A play-by-play of an American Thanksgiving with Farmstead Wines
4 Comments Karen HamiltonNovember 27, 2008
3:09pm on American Thanksgiving 2008
I have a lot to be thankful for this year. Unique opportunities. Friends that push me to pursue my passions. Mentors that guide me along the way. A husband and family that have been by my side no matter where the ride has taken me. The support from you wonderful readers that keep me inspired with my lens and keyboard. I pondered these blessings as I puttered around the kitchen this morning, preparing for the Thanksgiving festivities at the home of Anthony Nicalo, founder of Farmstead Wines.
The schedule of the day is pretty open. Anthony will have his door open from morning to night for communal cooking and dining, with liberal amounts of Farmstead Wines at the ready to slake anyone’s thirst. I had intended on getting there before noon but my food processor is too small to do one batch of the dough needed for the dessert I’m contributing, let alone two. What I estimated to take a few hours has now stretched into the afternoon…eep!
Happily, the tortes are now out of the oven and are almost cool enough to survive a car trip over to Anthony’s. While I make my way over to resume a somewhat live blog of the gathering, take a peek at what I had been baking: cranberry linzertortes, whose recipe (at bottom) was passed to me by my culinary rockstar of a mother-in-law.
Another update will follow upon our arrival.
5:30pm, at the Nicalo household
My husband was able to get off work at 4pm, so I waited to set out to the party together. Arrived at a quarter to 5. Anthony greeted us at the door and immediately enabled us with a glass of wine and a serving of squash soup, peppered with juicy bursts of pomegranate. First Farmstead wine taste was of the Martin Arndorfer 2006 Reisling, which I had first tried at Salt Tasting Room. Worked wonderfully with the soup; others at the table raved.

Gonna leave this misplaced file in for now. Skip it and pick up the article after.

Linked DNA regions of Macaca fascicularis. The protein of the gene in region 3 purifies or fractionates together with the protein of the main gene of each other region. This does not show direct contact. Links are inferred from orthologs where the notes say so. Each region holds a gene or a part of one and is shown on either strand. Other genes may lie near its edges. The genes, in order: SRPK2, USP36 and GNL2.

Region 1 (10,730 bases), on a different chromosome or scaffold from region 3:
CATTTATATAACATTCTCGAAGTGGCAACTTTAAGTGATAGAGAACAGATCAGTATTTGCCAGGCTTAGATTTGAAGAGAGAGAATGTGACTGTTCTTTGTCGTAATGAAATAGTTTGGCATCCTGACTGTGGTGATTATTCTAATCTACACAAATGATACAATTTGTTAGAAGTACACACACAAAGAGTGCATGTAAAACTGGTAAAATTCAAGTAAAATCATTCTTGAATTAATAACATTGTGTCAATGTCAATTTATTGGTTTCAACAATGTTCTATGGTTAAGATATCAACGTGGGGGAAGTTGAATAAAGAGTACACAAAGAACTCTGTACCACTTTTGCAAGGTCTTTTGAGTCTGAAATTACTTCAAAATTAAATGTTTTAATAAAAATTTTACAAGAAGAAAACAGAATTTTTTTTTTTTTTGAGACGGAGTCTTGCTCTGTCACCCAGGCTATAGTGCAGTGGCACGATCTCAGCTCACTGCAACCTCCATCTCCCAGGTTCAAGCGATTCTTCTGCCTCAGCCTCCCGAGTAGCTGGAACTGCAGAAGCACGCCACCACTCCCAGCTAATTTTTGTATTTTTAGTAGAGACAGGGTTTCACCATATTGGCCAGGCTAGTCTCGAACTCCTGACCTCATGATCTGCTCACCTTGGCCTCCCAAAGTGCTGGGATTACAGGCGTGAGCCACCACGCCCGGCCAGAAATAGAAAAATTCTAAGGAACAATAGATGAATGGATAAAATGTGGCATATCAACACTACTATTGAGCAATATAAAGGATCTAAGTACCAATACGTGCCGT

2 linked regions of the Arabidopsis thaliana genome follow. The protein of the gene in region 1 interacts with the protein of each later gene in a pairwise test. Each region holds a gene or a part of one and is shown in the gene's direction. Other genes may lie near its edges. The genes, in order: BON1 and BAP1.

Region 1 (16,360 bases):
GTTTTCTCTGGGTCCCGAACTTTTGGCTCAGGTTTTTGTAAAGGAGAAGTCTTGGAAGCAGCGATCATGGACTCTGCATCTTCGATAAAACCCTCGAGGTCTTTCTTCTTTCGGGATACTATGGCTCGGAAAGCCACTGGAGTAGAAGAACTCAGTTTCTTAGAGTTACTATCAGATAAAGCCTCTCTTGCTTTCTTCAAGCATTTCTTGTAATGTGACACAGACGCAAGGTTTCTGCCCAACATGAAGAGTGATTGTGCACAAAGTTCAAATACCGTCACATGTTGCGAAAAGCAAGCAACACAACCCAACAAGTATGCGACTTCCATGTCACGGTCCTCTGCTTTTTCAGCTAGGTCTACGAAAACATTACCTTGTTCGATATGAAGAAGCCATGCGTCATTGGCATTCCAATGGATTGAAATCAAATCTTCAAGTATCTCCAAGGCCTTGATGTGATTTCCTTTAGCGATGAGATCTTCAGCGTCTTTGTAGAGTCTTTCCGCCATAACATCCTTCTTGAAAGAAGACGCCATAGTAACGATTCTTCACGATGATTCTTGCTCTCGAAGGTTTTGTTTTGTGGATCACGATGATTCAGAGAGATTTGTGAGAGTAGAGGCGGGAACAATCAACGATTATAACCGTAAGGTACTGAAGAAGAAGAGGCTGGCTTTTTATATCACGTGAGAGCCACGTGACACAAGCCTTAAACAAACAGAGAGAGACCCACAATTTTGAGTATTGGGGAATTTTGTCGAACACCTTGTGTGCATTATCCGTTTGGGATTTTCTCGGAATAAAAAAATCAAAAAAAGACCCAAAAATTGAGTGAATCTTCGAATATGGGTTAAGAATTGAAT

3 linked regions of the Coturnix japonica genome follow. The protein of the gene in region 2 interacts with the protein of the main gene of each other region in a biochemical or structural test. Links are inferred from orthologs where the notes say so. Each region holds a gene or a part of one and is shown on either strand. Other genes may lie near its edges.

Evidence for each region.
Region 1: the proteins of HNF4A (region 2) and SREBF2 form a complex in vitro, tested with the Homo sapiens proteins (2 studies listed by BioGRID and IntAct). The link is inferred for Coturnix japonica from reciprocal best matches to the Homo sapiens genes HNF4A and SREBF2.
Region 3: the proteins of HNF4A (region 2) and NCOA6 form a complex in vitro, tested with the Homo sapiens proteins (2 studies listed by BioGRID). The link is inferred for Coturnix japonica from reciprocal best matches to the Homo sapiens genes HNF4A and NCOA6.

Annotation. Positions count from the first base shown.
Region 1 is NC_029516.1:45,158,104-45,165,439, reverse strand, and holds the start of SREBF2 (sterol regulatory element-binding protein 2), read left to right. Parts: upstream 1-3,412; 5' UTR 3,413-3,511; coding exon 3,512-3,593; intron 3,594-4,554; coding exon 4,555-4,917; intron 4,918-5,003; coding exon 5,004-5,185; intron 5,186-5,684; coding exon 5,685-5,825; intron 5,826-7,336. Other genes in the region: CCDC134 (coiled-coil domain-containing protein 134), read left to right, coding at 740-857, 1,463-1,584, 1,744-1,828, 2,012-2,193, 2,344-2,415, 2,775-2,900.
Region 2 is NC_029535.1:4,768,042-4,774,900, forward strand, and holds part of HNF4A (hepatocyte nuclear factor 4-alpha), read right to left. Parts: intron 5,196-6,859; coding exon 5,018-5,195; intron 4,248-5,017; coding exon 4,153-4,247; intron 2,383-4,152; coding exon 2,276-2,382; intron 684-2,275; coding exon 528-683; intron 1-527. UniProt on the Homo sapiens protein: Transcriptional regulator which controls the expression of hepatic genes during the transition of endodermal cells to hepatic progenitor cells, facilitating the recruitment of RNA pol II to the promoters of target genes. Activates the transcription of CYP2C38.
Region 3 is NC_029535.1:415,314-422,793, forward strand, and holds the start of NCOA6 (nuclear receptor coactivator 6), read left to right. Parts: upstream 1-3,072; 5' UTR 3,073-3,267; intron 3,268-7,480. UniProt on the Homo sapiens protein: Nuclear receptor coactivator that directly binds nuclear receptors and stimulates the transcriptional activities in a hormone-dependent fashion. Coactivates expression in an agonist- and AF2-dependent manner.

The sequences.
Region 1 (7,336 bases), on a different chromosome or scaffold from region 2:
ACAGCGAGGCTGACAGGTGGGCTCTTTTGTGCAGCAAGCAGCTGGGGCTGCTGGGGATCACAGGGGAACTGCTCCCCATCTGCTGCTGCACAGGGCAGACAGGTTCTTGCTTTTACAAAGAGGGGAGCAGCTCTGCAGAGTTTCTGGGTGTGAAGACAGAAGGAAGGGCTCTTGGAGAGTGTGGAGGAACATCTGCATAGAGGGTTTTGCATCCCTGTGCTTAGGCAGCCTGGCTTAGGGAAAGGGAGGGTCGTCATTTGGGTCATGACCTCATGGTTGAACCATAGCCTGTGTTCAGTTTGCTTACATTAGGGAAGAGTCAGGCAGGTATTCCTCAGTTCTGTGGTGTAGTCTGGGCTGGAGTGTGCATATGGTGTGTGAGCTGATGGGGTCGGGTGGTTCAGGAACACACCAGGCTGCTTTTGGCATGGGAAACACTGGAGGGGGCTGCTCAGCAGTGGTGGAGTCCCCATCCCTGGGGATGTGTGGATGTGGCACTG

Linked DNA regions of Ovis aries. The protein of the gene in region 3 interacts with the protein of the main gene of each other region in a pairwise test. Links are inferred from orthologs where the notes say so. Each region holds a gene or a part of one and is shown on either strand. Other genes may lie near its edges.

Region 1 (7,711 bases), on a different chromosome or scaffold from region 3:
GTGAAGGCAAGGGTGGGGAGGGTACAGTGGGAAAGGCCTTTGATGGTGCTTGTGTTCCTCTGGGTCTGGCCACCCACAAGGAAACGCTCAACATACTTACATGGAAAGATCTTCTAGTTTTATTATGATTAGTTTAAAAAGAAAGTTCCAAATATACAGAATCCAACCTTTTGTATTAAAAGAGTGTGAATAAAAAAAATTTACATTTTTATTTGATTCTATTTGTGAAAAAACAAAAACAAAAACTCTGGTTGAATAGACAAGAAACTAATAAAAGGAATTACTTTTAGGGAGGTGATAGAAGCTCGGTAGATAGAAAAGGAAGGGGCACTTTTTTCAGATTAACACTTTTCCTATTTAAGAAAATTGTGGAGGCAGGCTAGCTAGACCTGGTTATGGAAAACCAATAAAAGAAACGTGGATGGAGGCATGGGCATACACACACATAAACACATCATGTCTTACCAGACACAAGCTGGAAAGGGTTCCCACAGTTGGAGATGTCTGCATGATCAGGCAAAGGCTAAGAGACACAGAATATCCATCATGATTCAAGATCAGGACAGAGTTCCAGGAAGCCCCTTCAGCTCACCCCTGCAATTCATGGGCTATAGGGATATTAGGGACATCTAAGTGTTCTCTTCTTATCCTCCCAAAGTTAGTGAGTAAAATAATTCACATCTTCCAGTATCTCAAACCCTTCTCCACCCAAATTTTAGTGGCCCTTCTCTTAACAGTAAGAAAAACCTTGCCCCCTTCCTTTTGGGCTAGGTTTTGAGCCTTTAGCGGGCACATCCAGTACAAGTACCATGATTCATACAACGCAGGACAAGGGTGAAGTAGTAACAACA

Some pictures for your viewing pleasure:
Intermezzo has just arrived: candied salmon and olive oil gelato, paired with a late harvest pinot gris by Marc Tempé. Another update when the next wave of food comes in (around 6:30 / 7pm).
7:24pm, after second dinner
First dinner was shortly before we had arrived, so this time, we got the chance to partake in the dishes that Anthony and Boris Mann were churning out for their hungry public. Highlights were the turkey sausage, sourced from Moccia and minced / encased in the Nicalo household; the sausage stuffing that my husband, who makes a fantastic turkey stuffing, could not get enough of; brussel sprouts that my anti-brussels husband adored; and a grilled salmon with miso gravy that I kept on stealing from other people’s plates.
Renato Dolcetto D’Alba: may I just say how much I love you?
Lots of Twitter folk about: @nalei, @jennmae, @julesjulesjules, and @vinaroon, off the top of my head, along with new faces that whom I will no doubt follow after this night is through. I was especially flattered that @julesjulesjules made an appearance on the strength of the cranberry linzertorte photo that I had posted earlier.
- “Hey Tiny Bites…that’s a mighty big sausage for you to handle…” — @julesjulesjules
- “Bridget Moynahan pulled the goalie” — my husband mine
Dessert round coming up soon!
9:13pm, after tasting all the desserts and more wines than I can recall…